BY Sage Thee
It’s no secret Utah is beautiful, with our mountains and architecture and flora and fauna. But having been born and raised in the valley, sometimes you can get used to the wonders around you, and they lose some of their magic. So, I’ve spent the past few weeks exploring with a disposable camera and a scrapbook to press flowers as I used to when I was a kid, and I’ve fallen in love with Utah all over again.
When did I start rushing from one place to the next without stopping to appreciate the view? Growing up, I was taught to love the Earth just as much as I loved any member of my family. “Mother Nature” was, to me, an actual mother figure—a feeling that’s never left me; I just needed to find that magic again.
Did you know that Utah has dozens of native plants unique to our landscape that thrive in our unpredictable weather? I didn’t until I picked up a copy of Greg Gordon’s Landscape of Desire: Identity and Nature in Utah’s Canyon Country at Ken Sanders Rare Books and devoured it one afternoon at Liberty Park. You never realize how little you know about your state until you read a book by a visitor!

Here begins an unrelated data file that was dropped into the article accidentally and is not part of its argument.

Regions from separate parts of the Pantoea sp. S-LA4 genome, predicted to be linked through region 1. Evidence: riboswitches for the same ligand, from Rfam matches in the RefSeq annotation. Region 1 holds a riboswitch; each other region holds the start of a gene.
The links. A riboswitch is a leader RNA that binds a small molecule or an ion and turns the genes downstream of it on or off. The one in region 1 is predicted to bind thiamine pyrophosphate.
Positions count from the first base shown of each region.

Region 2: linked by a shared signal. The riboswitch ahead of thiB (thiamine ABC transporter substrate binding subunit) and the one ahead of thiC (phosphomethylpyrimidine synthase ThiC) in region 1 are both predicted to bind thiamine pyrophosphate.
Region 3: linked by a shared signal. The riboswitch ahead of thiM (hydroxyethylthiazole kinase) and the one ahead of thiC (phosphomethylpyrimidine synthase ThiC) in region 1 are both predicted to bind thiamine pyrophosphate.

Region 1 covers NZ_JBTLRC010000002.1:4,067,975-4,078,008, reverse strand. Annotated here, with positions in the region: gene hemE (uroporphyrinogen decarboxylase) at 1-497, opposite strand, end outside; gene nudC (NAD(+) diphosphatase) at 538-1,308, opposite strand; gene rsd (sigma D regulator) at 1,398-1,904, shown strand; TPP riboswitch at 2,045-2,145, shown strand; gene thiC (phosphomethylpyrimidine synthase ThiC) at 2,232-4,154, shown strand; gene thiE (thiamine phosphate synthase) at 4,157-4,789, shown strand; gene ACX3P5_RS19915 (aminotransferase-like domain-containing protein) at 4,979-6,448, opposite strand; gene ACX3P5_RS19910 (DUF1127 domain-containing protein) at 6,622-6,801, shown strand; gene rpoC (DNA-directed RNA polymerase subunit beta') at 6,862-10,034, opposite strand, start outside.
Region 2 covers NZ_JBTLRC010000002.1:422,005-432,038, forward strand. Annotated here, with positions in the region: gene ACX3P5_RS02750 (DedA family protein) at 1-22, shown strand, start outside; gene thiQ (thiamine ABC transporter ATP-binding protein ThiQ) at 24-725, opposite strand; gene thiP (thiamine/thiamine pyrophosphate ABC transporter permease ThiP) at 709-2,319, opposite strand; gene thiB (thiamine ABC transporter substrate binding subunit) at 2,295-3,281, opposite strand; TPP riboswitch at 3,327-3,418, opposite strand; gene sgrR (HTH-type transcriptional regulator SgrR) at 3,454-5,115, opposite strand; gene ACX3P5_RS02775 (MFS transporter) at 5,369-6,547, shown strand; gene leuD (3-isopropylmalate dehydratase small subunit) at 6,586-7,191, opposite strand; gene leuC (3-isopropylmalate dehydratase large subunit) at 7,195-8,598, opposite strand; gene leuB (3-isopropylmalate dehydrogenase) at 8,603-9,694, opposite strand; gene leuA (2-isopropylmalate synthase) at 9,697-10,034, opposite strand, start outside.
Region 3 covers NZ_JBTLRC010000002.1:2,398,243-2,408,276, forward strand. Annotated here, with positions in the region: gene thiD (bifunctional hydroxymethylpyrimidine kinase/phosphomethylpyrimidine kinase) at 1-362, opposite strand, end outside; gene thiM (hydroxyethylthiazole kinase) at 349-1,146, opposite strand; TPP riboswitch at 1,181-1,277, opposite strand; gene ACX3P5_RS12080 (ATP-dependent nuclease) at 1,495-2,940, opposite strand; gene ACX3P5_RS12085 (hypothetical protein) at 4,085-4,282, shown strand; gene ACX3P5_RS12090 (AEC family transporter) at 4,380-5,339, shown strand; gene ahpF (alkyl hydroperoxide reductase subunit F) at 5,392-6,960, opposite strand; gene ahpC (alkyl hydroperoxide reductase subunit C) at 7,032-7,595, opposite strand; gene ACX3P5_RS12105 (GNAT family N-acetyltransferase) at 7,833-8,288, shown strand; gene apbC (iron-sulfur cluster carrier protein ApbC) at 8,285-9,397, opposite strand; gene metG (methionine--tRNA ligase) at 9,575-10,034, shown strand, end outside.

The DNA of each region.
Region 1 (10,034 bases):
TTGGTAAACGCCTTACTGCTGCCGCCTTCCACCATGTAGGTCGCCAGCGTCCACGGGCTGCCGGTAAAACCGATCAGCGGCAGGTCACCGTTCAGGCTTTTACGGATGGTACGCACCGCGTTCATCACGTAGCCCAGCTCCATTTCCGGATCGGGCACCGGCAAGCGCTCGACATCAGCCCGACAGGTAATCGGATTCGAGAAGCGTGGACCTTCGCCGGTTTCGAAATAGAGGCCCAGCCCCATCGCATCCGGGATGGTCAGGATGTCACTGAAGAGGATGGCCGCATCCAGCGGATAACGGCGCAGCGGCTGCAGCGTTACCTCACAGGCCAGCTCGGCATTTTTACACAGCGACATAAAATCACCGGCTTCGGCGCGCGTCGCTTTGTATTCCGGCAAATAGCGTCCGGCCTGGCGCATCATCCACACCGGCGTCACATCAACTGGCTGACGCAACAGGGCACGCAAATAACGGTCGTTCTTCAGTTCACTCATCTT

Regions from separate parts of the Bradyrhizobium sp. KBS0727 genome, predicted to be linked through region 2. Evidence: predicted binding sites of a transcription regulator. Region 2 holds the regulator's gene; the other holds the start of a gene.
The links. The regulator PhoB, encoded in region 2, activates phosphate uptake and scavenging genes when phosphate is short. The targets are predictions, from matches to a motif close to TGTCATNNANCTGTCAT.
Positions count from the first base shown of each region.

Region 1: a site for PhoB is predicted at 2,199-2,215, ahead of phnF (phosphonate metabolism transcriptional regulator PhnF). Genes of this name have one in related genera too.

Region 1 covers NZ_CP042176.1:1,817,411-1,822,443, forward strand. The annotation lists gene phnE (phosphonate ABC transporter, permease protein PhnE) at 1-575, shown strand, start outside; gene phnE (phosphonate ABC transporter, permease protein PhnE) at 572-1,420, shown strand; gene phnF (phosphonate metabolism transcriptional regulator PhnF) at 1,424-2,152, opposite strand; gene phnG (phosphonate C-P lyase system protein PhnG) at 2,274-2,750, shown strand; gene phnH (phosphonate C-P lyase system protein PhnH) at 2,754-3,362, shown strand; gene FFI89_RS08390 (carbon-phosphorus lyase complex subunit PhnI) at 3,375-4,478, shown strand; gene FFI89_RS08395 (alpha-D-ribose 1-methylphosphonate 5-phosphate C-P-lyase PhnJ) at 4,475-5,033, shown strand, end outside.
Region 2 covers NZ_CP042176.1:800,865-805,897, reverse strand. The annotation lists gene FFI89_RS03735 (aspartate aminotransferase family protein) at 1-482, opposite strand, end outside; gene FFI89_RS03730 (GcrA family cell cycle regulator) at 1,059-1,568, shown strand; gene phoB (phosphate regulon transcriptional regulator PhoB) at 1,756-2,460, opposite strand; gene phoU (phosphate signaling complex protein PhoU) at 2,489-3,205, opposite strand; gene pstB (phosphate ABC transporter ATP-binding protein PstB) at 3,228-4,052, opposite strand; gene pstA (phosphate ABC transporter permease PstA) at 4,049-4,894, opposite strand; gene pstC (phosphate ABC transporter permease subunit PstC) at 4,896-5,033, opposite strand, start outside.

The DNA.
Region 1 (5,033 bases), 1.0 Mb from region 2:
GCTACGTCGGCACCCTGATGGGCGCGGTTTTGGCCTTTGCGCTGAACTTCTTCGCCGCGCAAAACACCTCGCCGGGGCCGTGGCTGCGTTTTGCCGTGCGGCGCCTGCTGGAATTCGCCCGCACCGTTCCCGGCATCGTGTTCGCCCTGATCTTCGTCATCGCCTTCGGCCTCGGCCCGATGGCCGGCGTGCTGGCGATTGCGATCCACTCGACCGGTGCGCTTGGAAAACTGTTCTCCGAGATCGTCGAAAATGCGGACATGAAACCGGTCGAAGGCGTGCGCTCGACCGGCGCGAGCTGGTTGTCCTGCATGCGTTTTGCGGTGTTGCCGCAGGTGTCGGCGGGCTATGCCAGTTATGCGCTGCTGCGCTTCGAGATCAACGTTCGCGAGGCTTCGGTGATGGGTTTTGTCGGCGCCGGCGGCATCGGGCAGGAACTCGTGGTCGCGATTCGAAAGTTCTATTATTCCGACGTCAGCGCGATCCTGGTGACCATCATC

I’ve begun looking at my home state through the eyes of a visitor, for whom our wildflowers and trees and historic neighborhoods are an unfamiliar sight. It is heartbreakingly beautiful. In turn, small things feel more significant. The sun feels brighter; each rainstorm is a special gift just for me. It’s as if by opening up my heart and loving Utah, Utah loves me right back.